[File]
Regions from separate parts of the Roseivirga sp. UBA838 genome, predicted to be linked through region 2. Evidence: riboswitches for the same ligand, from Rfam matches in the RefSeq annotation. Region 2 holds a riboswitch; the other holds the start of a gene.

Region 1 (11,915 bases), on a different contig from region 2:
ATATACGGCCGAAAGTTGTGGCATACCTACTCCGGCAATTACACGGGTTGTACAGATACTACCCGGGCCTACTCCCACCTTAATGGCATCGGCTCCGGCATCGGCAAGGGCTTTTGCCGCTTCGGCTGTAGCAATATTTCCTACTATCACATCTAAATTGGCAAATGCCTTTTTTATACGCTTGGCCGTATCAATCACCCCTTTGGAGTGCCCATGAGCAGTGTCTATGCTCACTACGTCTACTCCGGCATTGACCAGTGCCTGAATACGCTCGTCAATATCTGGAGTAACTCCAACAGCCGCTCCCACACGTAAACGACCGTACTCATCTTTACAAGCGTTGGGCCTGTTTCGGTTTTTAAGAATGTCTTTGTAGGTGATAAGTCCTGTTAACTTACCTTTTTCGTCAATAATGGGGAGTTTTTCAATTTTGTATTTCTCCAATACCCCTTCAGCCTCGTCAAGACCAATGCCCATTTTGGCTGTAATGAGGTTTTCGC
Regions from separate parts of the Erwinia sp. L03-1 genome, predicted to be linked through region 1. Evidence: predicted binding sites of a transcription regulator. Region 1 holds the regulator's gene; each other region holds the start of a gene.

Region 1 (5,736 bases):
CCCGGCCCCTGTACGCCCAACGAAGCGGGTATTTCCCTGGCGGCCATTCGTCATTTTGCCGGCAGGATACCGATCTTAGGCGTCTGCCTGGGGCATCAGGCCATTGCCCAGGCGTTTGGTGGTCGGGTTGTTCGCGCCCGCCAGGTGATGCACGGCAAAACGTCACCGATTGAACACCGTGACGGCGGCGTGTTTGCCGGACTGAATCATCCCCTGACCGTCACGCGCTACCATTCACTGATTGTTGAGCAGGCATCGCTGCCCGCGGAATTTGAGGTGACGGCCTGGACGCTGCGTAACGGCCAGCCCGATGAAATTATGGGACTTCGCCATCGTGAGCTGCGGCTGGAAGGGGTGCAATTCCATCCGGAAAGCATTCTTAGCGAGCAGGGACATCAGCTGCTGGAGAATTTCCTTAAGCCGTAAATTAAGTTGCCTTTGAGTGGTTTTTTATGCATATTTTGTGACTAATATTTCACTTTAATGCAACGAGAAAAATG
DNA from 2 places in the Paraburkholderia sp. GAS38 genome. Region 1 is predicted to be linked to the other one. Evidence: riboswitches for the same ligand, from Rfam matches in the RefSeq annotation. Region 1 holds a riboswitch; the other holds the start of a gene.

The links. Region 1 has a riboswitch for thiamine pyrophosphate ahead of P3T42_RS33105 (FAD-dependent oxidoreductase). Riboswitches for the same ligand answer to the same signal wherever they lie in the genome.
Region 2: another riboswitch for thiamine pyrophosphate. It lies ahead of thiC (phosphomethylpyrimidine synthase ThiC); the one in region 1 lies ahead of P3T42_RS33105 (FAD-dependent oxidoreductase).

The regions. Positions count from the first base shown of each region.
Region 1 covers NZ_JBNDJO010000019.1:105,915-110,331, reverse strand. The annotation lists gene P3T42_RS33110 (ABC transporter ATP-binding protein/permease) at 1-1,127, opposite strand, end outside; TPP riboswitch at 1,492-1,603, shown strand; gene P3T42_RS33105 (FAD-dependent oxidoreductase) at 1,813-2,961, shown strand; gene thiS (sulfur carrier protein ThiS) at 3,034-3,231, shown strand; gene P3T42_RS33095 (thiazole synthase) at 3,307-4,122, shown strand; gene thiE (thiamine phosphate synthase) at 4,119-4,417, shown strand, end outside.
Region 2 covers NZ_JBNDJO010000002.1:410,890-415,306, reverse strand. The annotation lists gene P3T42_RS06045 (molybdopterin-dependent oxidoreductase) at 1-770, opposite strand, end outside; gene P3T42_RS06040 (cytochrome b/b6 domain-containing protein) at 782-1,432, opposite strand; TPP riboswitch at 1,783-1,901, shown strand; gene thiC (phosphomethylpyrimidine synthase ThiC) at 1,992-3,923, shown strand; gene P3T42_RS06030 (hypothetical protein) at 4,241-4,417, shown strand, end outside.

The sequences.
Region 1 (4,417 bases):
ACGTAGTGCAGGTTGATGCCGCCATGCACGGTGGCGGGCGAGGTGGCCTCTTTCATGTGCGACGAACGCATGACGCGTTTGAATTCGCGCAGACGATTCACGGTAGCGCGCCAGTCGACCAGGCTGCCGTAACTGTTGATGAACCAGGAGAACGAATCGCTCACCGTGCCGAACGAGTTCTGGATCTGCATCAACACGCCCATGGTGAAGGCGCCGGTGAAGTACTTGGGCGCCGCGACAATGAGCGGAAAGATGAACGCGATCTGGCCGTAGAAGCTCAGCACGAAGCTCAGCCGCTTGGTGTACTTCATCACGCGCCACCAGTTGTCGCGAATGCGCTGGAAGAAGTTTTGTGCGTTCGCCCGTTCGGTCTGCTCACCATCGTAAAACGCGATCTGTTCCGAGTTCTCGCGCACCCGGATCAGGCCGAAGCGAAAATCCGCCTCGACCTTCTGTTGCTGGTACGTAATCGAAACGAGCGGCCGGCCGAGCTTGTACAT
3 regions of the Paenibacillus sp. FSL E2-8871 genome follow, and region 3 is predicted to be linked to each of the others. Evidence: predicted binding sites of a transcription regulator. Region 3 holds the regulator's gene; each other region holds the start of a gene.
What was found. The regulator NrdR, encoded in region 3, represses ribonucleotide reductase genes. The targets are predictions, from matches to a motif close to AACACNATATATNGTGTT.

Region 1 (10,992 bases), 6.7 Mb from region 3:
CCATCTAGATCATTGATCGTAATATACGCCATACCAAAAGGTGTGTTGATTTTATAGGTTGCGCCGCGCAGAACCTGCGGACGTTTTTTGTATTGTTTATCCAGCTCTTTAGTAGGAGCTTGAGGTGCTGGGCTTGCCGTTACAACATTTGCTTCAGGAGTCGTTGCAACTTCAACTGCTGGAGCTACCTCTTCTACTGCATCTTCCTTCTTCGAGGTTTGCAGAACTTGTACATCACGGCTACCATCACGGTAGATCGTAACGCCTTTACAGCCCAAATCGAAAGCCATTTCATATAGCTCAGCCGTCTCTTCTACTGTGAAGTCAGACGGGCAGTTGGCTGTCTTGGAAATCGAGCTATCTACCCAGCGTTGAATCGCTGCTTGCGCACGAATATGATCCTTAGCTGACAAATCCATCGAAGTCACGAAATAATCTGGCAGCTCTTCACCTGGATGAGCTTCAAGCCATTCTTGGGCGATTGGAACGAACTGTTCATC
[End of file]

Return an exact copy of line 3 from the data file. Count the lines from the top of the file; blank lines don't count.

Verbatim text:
ATATACGGCCGAAAGTTGTGGCATACCTACTCCGGCAATTACACGGGTTGTACAGATACTACCCGGGCCTACTCCCACCTTAATGGCATCGGCTCCGGCATCGGCAAGGGCTTTTGCCGCTTCGGCTGTAGCAATATTTCCTACTATCACATCTAAATTGGCAAATGCCTTTTTTATACGCTTGGCCGTATCAATCACCCCTTTGGAGTGCCCATGAGCAGTGTCTATGCTCACTACGTCTACTCCGGCATTGACCAGTGCCTGAATACGCTCGTCAATATCTGGAGTAACTCCAACAGCCGCTCCCACACGTAAACGACCGTACTCATCTTTACAAGCGTTGGGCCTGTTTCGGTTTTTAAGAATGTCTTTGTAGGTGATAAGTCCTGTTAACTTACCTTTTTCGTCAATAATGGGGAGTTTTTCAATTTTGTATTTCTCCAATACCCCTTCAGCCTCGTCAAGACCAATGCCCATTTTGGCTGTAATGAGGTTTTCGC